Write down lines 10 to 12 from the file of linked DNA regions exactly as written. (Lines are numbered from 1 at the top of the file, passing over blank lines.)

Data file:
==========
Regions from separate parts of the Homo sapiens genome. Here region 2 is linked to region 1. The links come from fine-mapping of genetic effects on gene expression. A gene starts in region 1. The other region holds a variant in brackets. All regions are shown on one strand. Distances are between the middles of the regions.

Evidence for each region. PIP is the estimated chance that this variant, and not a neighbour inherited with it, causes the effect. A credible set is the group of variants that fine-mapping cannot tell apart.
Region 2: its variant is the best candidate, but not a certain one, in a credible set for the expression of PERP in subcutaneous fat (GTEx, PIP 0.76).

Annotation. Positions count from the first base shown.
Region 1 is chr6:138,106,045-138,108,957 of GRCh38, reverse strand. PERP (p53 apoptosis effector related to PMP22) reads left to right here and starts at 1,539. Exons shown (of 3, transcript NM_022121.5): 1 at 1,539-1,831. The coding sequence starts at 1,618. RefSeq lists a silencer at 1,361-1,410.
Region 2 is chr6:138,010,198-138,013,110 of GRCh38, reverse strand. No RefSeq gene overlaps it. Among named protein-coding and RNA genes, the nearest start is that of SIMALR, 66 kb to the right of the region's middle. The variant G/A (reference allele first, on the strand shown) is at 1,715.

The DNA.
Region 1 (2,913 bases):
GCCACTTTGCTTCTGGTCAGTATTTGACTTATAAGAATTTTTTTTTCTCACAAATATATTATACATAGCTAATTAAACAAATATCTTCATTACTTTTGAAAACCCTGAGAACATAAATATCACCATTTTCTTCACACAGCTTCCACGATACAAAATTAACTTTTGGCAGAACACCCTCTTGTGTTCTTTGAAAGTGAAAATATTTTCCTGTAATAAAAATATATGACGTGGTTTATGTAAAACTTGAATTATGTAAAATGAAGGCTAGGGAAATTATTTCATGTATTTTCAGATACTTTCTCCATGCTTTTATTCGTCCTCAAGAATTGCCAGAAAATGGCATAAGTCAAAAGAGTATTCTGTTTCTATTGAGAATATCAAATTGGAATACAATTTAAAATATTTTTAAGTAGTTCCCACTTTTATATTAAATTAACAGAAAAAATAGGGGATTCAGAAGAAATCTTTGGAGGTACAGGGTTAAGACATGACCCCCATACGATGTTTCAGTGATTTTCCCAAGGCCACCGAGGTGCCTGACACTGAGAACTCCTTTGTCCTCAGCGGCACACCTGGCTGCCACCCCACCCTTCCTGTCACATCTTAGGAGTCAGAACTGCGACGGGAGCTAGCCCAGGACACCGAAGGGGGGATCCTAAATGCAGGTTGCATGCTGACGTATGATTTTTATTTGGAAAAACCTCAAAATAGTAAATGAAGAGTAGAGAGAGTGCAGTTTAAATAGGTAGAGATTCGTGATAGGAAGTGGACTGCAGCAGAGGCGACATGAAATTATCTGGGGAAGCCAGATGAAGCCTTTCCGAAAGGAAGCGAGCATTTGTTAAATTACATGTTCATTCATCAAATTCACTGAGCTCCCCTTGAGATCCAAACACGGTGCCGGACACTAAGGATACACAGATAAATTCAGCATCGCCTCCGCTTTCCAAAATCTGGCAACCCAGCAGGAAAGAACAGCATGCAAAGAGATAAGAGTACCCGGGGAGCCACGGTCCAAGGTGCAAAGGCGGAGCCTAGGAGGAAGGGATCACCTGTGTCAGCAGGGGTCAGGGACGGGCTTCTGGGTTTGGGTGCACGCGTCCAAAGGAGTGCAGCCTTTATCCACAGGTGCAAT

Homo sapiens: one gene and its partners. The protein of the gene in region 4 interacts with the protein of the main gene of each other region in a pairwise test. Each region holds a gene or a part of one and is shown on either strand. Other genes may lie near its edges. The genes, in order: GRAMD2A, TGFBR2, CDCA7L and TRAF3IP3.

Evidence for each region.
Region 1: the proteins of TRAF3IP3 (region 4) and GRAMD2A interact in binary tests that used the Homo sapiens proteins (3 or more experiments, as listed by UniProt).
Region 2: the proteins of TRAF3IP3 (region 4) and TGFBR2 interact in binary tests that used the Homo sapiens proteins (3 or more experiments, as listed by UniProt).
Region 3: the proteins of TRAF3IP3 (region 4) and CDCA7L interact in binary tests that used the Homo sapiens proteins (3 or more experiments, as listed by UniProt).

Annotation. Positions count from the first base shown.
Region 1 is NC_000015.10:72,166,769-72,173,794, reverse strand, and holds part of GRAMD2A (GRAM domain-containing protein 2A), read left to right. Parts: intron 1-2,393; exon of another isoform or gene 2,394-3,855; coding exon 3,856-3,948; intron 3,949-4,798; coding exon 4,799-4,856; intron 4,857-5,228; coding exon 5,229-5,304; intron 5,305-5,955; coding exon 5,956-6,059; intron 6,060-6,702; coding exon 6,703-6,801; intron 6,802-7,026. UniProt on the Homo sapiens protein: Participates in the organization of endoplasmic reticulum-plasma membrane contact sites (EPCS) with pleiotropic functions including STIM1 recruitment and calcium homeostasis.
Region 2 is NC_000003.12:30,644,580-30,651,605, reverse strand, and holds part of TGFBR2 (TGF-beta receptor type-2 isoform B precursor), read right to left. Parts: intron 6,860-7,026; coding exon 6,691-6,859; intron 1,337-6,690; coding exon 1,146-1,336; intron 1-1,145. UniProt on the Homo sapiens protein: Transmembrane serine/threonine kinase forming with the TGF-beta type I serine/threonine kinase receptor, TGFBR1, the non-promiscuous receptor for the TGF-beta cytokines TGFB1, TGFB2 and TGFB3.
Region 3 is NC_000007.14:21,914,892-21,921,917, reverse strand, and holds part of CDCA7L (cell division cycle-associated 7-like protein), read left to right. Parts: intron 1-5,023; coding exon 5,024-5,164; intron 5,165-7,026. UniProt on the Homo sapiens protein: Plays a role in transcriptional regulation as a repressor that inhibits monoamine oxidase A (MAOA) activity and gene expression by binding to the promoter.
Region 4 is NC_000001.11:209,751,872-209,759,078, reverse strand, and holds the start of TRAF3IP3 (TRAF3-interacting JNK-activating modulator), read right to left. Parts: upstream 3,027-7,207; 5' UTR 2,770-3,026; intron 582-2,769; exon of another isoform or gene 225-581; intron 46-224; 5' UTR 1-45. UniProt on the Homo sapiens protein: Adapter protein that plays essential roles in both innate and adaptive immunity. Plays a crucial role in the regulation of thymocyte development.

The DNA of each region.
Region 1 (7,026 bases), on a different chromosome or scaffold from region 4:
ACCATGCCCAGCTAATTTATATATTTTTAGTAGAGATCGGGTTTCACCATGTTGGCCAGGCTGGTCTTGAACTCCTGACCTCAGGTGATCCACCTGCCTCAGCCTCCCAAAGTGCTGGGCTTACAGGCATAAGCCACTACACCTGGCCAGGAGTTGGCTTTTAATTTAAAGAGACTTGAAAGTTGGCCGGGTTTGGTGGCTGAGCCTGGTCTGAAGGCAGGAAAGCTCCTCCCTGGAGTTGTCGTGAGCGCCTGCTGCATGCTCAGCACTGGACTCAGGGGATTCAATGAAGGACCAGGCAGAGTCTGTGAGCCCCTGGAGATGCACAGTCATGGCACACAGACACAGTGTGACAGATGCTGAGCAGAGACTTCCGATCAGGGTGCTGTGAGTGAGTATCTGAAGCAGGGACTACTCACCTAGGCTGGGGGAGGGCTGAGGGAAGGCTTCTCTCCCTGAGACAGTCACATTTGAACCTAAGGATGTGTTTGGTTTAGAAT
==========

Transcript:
Homo sapiens: one gene and its partners. The protein of the gene in region 4 interacts with the protein of the main gene of each other region in a pairwise test. Each region holds a gene or a part of one and is shown on either strand. Other genes may lie near its edges. The genes, in order: GRAMD2A, TGFBR2, CDCA7L and TRAF3IP3.

Evidence for each region.
Region 1: the proteins of TRAF3IP3 (region 4) and GRAMD2A interact in binary tests that used the Homo sapiens proteins (3 or more experiments, as listed by UniProt).